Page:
I’d be remiss if I didn’t start the same way both halves ended: with Manu. The last Study Hall column extolled the virtues of “The Ginobili Effect.” Namely, that when Manu Ginobili is on the court, the Spurs share the ball better and assist on a greater percentage of their buckets. The same concept held true Friday night in San Antonio’s 105-102 home win over the Boston Celtics. Ginobili played half the game — right at 24 minutes — and when he was on the court the Spurs assisted on 52.6% of their made field goals. To be clear, that is not a very high percentage. It would rank 27th in the league, and it is significantly below their season average of 60.6%, a top-five league rate. However, when Ginobili sat, that number cratered to just 31.6%, a rate that wouldn’t even sniff Portland’s league-lowest 48.6%.
So, that prompts the question, how were the Spurs, who had a league-average offense coming into the game, able to score so effectively against the NBA’s top-rated defense? The answer is two-fold. First, they were able to get to the free throw line at a much higher rate than their season average, while not allowing Boston to get to the line. The Spurs are perennially one of the best teams at not fouling, so that’s no surprise. But, heading into this game, San Antonio ranked just 20th in free throw attempt rate at 24.4%. On Friday, their free throw attempt rate was 29.6%, a number that would rank third in the league.
The Spurs were able to take advantage of Boston’s relatively thin front court, so guys like LaMarcus Aldridge, Rudy Gay and Pau Gasol were able to be aggressive and draw fouls. Plays like this surprisingly explosive Aldridge drive helped San Antonio weather the first quarter Kyrie Irving storm:
Also, as noted in Colton Chumbley’s article, What we learned from the Spurs’ narrow win over the Celtics, Ginobili was able to bait an overly aggressive Marcus Smart into two fourth quarter fouls, leading to four huge free throws.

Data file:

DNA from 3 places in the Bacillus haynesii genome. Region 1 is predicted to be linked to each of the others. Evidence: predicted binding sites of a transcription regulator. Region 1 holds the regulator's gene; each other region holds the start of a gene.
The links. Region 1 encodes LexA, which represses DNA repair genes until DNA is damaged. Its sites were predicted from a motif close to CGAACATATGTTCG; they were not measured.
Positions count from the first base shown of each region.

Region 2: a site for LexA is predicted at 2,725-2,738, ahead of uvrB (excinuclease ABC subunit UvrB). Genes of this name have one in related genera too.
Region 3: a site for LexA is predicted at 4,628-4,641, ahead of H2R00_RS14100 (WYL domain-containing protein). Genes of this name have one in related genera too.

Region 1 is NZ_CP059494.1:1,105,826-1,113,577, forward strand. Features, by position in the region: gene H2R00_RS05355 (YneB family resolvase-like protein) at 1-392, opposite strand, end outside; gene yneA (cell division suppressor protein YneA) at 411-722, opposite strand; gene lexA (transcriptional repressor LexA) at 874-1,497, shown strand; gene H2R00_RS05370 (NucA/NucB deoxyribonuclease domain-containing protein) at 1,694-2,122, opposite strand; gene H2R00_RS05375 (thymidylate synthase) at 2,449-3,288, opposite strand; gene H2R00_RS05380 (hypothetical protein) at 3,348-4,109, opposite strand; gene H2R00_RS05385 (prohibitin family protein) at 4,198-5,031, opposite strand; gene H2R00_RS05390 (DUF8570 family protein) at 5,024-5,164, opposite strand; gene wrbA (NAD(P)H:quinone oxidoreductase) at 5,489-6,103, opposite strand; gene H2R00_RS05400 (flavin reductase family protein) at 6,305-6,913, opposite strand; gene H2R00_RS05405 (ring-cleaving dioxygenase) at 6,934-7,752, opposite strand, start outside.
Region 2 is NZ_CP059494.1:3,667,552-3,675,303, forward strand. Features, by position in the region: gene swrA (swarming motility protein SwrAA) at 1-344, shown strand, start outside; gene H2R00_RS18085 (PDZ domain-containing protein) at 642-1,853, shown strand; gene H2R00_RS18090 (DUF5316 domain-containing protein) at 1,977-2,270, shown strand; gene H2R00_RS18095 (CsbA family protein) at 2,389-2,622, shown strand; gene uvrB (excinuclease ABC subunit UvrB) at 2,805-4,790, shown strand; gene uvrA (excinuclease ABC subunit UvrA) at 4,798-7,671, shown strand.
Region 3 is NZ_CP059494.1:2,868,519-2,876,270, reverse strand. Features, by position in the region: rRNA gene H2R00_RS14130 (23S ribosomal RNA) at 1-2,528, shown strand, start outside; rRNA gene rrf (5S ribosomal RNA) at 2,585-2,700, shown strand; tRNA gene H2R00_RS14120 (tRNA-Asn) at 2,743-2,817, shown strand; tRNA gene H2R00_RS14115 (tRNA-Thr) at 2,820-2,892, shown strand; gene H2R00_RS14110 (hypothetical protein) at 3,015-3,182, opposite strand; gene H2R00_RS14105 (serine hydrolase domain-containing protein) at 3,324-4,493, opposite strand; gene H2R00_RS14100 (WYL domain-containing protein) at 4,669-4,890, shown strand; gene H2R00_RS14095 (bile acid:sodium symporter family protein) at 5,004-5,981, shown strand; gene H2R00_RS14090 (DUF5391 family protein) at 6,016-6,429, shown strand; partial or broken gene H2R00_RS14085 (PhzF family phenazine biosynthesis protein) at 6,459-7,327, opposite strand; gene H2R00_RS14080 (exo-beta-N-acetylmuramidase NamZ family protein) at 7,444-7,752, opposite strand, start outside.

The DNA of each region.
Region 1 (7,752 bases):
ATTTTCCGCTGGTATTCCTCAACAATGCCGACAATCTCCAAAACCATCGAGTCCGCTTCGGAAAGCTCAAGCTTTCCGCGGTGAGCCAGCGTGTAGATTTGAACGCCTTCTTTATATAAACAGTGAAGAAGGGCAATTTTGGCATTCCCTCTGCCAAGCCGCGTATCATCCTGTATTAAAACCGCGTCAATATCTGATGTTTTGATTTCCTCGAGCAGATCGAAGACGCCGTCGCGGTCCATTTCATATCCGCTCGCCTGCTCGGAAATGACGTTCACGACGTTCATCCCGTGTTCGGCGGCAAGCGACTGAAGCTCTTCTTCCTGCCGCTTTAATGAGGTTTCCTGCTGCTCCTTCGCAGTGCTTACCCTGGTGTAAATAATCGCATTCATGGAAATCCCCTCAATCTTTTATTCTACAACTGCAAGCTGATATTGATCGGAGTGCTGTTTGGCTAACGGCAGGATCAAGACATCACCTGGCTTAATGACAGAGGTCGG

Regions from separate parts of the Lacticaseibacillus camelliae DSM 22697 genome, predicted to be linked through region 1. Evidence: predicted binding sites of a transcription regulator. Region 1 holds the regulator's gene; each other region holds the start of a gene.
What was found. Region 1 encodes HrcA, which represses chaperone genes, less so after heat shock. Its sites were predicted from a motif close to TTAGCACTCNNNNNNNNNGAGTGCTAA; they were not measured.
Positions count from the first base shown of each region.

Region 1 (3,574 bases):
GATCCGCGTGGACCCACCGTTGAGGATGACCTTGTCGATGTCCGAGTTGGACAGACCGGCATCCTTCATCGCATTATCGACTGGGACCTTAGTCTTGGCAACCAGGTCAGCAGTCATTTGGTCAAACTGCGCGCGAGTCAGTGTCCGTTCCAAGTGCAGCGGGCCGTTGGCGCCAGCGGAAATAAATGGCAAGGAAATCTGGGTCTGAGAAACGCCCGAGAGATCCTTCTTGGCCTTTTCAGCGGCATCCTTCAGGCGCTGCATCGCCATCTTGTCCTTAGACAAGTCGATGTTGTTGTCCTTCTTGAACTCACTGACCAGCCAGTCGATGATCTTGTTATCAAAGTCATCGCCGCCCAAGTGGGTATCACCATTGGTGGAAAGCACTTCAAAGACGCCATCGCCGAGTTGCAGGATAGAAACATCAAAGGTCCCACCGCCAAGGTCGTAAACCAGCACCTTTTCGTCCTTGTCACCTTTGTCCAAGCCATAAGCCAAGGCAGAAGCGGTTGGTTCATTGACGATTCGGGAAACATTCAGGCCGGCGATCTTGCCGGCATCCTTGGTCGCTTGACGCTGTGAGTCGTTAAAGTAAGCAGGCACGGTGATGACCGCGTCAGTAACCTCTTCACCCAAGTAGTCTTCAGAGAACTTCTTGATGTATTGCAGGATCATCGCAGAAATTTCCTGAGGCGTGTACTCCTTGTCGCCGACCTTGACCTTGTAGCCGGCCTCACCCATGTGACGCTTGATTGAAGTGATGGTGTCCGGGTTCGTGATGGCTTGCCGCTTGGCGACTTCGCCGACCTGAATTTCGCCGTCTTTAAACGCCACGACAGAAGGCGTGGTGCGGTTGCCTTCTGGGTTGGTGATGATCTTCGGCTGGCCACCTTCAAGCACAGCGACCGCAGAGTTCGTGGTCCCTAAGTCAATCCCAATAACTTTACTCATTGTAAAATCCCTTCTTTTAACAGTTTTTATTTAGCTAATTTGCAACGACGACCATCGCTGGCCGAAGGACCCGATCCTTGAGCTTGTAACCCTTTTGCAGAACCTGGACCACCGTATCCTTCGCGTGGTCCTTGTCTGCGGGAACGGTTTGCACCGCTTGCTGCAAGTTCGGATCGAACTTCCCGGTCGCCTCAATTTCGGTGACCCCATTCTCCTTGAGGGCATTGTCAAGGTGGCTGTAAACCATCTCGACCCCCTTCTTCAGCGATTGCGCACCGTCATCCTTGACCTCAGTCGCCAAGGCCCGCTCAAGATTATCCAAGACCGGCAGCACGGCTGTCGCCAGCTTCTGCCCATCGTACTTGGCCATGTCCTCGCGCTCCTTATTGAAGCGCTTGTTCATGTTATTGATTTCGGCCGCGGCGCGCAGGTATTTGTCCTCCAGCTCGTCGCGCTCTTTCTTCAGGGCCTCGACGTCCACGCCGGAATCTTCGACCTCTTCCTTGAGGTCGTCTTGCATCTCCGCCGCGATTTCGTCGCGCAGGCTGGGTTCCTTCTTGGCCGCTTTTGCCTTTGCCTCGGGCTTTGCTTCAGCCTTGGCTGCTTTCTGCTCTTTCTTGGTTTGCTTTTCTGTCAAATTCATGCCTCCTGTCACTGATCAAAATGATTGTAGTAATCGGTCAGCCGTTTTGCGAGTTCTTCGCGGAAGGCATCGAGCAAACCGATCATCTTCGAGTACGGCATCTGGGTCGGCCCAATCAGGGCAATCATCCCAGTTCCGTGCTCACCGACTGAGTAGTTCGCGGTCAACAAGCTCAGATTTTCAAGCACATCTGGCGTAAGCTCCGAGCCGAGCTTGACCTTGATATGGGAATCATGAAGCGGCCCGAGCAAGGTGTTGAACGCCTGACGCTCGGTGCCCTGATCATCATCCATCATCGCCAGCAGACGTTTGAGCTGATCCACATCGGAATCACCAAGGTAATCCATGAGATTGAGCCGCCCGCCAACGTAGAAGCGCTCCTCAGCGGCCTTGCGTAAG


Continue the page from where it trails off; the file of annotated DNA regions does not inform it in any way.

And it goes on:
The second reason for the Spurs’ offensive success on Friday was less analytically friendly: they simply made a much higher percentage of their floater-range and mid-range jump shots than average (floater-range is the name for shots within the paint, but outside the restricted area). Heading into this game, the Spurs were taking 13 floater-range shots per game and making 42% of them. They were also taking 21 mid-rangers per game and connecting on 39% of those. On Friday, per NBA.com, San Antonio went 4-of-6 (67%) from floater-range and 14-of-29 (48.3%) from mid-range! Some of that was Rudy Gay, who went 3-of-3 on his post up attempts. But, much of it can be attributed to LaMarcus Aldridge’s brilliance in the post, where he went 6-of-10 and seemed unstoppable at times.
Al Horford, one of the best defenders in the league, was utterly helpless. Not all of Aldridge’s makes would be considered “great looks,” but he just found a way to put the ball in the basket:
Despite Aldridge beating Horford time and again, the Celtics opted not to double team him on what ended up being the second-biggest shot of the game.
Aldridge was able to back down Horford and make sure that he got a close look at the rim. Those types of shots lead to sustainable, reliable offense and San Antonio should continue to be aggressive in finding those looks. However, the Spurs also hit an extraordinary percentage of their mid-range looks, and that type of offense has yielded just average offensive results over the course of the season, so far. Against other top-tier defenses, the Spurs will hopefully look to generate more open threes and shots at the rim. Fortunately, settling for mid-rangers didn’t result in fewer free throw attempts this time around.
San Antonio’s defense continues to be consistently elite, so any night when they’re hitting from mid-range, they can feasibly beat anybody, even the team with the league’s best record. It just takes a little Manu magic to happen: